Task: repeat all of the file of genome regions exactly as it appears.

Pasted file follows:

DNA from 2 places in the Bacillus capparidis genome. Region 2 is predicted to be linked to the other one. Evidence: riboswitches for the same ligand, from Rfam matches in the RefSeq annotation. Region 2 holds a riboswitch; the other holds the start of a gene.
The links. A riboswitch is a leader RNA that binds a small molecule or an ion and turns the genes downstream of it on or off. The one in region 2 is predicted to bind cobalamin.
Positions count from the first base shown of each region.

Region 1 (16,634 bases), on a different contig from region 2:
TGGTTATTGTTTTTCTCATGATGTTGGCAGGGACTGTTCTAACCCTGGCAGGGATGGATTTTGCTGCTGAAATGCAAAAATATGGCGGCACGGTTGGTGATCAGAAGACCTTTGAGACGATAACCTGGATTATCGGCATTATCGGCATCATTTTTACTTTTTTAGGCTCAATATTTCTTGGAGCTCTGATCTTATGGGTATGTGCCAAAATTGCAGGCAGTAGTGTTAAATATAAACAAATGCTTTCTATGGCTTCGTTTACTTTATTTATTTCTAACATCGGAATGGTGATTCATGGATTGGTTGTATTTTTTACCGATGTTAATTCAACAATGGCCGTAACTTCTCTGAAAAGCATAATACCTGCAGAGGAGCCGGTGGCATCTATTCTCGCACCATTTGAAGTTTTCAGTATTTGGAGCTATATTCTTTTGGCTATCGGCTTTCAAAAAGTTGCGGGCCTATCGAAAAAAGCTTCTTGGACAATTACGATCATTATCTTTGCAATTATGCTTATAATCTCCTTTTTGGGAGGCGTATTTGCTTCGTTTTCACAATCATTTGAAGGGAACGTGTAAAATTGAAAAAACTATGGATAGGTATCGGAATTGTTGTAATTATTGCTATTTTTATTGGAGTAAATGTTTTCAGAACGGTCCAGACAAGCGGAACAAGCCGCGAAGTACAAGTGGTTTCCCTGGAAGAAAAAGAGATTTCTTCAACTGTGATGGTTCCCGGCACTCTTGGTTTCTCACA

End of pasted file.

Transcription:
DNA from 2 places in the Bacillus capparidis genome. Region 2 is predicted to be linked to the other one. Evidence: riboswitches for the same ligand, from Rfam matches in the RefSeq annotation. Region 2 holds a riboswitch; the other holds the start of a gene.
The links. A riboswitch is a leader RNA that binds a small molecule or an ion and turns the genes downstream of it on or off. The one in region 2 is predicted to bind cobalamin.
Positions count from the first base shown of each region.

Region 1 (16,634 bases), on a different contig from region 2:
TGGTTATTGTTTTTCTCATGATGTTGGCAGGGACTGTTCTAACCCTGGCAGGGATGGATTTTGCTGCTGAAATGCAAAAATATGGCGGCACGGTTGGTGATCAGAAGACCTTTGAGACGATAACCTGGATTATCGGCATTATCGGCATCATTTTTACTTTTTTAGGCTCAATATTTCTTGGAGCTCTGATCTTATGGGTATGTGCCAAAATTGCAGGCAGTAGTGTTAAATATAAACAAATGCTTTCTATGGCTTCGTTTACTTTATTTATTTCTAACATCGGAATGGTGATTCATGGATTGGTTGTATTTTTTACCGATGTTAATTCAACAATGGCCGTAACTTCTCTGAAAAGCATAATACCTGCAGAGGAGCCGGTGGCATCTATTCTCGCACCATTTGAAGTTTTCAGTATTTGGAGCTATATTCTTTTGGCTATCGGCTTTCAAAAAGTTGCGGGCCTATCGAAAAAAGCTTCTTGGACAATTACGATCATTATCTTTGCAATTATGCTTATAATCTCCTTTTTGGGAGGCGTATTTGCTTCGTTTTCACAATCATTTGAAGGGAACGTGTAAAATTGAAAAAACTATGGATAGGTATCGGAATTGTTGTAATTATTGCTATTTTTATTGGAGTAAATGTTTTCAGAACGGTCCAGACAAGCGGAACAAGCCGCGAAGTACAAGTGGTTTCCCTGGAAGAAAAAGAGATTTCTTCAACTGTGATGGTTCCCGGCACTCTTGGTTTCTCACA